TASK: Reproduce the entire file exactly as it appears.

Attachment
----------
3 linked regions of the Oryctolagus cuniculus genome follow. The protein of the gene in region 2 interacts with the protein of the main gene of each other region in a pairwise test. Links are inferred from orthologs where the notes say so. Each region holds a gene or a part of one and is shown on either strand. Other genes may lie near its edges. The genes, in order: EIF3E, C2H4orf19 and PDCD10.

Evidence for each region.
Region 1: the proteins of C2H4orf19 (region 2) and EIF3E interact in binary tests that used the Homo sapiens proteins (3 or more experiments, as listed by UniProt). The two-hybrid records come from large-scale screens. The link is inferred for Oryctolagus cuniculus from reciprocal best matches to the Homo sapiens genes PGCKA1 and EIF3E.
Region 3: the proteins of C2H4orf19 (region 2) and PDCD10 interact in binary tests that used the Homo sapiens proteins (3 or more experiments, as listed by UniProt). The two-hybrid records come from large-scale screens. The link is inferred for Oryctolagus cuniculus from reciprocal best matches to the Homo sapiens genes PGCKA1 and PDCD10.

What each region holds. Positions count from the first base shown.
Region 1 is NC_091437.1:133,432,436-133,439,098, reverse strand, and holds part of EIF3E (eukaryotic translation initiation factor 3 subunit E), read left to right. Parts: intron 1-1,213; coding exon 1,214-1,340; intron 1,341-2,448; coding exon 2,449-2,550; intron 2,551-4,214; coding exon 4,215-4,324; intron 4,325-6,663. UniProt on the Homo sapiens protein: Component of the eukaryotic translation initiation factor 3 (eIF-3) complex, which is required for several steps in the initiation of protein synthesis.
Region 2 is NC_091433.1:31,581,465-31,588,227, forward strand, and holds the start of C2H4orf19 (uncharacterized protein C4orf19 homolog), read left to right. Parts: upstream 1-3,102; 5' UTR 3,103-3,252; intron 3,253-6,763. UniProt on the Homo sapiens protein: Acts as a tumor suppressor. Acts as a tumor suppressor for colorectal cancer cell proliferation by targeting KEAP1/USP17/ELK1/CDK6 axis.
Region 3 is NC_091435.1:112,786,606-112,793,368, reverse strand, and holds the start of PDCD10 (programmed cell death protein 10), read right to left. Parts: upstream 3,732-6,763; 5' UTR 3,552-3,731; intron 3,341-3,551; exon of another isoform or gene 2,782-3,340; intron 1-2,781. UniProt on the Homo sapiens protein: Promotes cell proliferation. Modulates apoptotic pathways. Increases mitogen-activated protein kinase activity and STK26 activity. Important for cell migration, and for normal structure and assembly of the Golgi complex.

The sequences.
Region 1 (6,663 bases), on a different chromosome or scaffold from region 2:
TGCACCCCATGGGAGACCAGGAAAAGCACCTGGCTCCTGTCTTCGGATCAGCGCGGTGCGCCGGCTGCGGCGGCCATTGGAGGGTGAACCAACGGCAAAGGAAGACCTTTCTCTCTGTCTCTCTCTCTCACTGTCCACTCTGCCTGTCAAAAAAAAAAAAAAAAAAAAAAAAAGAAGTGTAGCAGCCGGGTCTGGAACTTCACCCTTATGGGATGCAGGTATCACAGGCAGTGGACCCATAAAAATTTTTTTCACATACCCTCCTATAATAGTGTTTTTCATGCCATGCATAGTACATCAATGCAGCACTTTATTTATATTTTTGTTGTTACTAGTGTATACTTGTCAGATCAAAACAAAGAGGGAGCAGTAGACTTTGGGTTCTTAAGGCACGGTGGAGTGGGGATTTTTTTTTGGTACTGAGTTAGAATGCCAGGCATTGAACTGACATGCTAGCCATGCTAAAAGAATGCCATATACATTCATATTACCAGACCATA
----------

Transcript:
3 linked regions of the Oryctolagus cuniculus genome follow. The protein of the gene in region 2 interacts with the protein of the main gene of each other region in a pairwise test. Links are inferred from orthologs where the notes say so. Each region holds a gene or a part of one and is shown on either strand. Other genes may lie near its edges. The genes, in order: EIF3E, C2H4orf19 and PDCD10.

Evidence for each region.
Region 1: the proteins of C2H4orf19 (region 2) and EIF3E interact in binary tests that used the Homo sapiens proteins (3 or more experiments, as listed by UniProt). The two-hybrid records come from large-scale screens. The link is inferred for Oryctolagus cuniculus from reciprocal best matches to the Homo sapiens genes PGCKA1 and EIF3E.
Region 3: the proteins of C2H4orf19 (region 2) and PDCD10 interact in binary tests that used the Homo sapiens proteins (3 or more experiments, as listed by UniProt). The two-hybrid records come from large-scale screens. The link is inferred for Oryctolagus cuniculus from reciprocal best matches to the Homo sapiens genes PGCKA1 and PDCD10.

What each region holds. Positions count from the first base shown.
Region 1 is NC_091437.1:133,432,436-133,439,098, reverse strand, and holds part of EIF3E (eukaryotic translation initiation factor 3 subunit E), read left to right. Parts: intron 1-1,213; coding exon 1,214-1,340; intron 1,341-2,448; coding exon 2,449-2,550; intron 2,551-4,214; coding exon 4,215-4,324; intron 4,325-6,663. UniProt on the Homo sapiens protein: Component of the eukaryotic translation initiation factor 3 (eIF-3) complex, which is required for several steps in the initiation of protein synthesis.
Region 2 is NC_091433.1:31,581,465-31,588,227, forward strand, and holds the start of C2H4orf19 (uncharacterized protein C4orf19 homolog), read left to right. Parts: upstream 1-3,102; 5' UTR 3,103-3,252; intron 3,253-6,763. UniProt on the Homo sapiens protein: Acts as a tumor suppressor. Acts as a tumor suppressor for colorectal cancer cell proliferation by targeting KEAP1/USP17/ELK1/CDK6 axis.
Region 3 is NC_091435.1:112,786,606-112,793,368, reverse strand, and holds the start of PDCD10 (programmed cell death protein 10), read right to left. Parts: upstream 3,732-6,763; 5' UTR 3,552-3,731; intron 3,341-3,551; exon of another isoform or gene 2,782-3,340; intron 1-2,781. UniProt on the Homo sapiens protein: Promotes cell proliferation. Modulates apoptotic pathways. Increases mitogen-activated protein kinase activity and STK26 activity. Important for cell migration, and for normal structure and assembly of the Golgi complex.

The sequences.
Region 1 (6,663 bases), on a different chromosome or scaffold from region 2:
TGCACCCCATGGGAGACCAGGAAAAGCACCTGGCTCCTGTCTTCGGATCAGCGCGGTGCGCCGGCTGCGGCGGCCATTGGAGGGTGAACCAACGGCAAAGGAAGACCTTTCTCTCTGTCTCTCTCTCTCACTGTCCACTCTGCCTGTCAAAAAAAAAAAAAAAAAAAAAAAAAGAAGTGTAGCAGCCGGGTCTGGAACTTCACCCTTATGGGATGCAGGTATCACAGGCAGTGGACCCATAAAAATTTTTTTCACATACCCTCCTATAATAGTGTTTTTCATGCCATGCATAGTACATCAATGCAGCACTTTATTTATATTTTTGTTGTTACTAGTGTATACTTGTCAGATCAAAACAAAGAGGGAGCAGTAGACTTTGGGTTCTTAAGGCACGGTGGAGTGGGGATTTTTTTTTGGTACTGAGTTAGAATGCCAGGCATTGAACTGACATGCTAGCCATGCTAAAAGAATGCCATATACATTCATATTACCAGACCATA